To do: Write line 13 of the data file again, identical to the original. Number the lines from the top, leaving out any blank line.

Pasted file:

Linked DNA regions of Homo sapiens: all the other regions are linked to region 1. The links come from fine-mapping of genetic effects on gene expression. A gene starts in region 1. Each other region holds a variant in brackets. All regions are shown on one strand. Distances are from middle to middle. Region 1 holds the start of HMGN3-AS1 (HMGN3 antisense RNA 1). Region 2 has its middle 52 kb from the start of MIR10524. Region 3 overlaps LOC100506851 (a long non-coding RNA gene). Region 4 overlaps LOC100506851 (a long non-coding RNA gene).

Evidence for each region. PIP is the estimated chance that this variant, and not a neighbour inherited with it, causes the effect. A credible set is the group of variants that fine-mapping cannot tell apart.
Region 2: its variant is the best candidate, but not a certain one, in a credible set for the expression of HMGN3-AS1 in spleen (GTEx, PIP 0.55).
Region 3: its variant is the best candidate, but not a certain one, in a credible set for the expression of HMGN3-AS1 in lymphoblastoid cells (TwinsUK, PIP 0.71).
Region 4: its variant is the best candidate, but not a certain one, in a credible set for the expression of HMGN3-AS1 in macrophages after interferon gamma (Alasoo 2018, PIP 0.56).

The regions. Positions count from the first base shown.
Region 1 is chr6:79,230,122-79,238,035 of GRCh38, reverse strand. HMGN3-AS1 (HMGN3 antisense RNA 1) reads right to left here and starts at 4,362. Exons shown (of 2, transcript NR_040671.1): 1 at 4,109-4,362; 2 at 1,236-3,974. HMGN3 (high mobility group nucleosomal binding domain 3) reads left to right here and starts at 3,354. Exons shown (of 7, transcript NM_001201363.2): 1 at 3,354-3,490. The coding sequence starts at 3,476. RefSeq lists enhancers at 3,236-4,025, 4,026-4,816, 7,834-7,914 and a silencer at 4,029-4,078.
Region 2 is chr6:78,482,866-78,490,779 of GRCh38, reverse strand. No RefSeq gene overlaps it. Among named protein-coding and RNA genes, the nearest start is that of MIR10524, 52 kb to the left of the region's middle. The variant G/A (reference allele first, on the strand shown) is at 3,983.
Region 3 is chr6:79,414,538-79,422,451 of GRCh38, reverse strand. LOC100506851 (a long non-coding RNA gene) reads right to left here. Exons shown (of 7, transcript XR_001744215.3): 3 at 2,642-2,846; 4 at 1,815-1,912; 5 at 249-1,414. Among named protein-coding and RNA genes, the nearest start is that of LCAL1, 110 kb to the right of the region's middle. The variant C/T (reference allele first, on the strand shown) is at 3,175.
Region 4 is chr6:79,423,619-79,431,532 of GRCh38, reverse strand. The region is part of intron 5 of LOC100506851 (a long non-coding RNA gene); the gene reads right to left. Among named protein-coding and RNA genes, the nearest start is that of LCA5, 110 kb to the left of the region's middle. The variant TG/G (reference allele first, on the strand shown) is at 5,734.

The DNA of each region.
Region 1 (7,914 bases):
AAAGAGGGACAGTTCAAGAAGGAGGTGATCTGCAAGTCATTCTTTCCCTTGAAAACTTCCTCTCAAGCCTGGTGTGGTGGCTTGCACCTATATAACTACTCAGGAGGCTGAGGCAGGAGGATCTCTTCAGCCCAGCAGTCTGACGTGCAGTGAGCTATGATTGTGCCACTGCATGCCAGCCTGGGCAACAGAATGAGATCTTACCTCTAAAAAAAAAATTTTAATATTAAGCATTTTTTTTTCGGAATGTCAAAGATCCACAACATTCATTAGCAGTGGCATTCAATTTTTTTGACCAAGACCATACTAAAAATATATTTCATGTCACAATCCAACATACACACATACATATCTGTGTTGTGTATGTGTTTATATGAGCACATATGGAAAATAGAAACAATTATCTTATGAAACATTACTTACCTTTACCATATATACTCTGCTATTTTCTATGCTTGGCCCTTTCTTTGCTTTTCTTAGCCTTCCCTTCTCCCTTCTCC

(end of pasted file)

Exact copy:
AAAGAGGGACAGTTCAAGAAGGAGGTGATCTGCAAGTCATTCTTTCCCTTGAAAACTTCCTCTCAAGCCTGGTGTGGTGGCTTGCACCTATATAACTACTCAGGAGGCTGAGGCAGGAGGATCTCTTCAGCCCAGCAGTCTGACGTGCAGTGAGCTATGATTGTGCCACTGCATGCCAGCCTGGGCAACAGAATGAGATCTTACCTCTAAAAAAAAAATTTTAATATTAAGCATTTTTTTTTCGGAATGTCAAAGATCCACAACATTCATTAGCAGTGGCATTCAATTTTTTTGACCAAGACCATACTAAAAATATATTTCATGTCACAATCCAACATACACACATACATATCTGTGTTGTGTATGTGTTTATATGAGCACATATGGAAAATAGAAACAATTATCTTATGAAACATTACTTACCTTTACCATATATACTCTGCTATTTTCTATGCTTGGCCCTTTCTTTGCTTTTCTTAGCCTTCCCTTCTCCCTTCTCC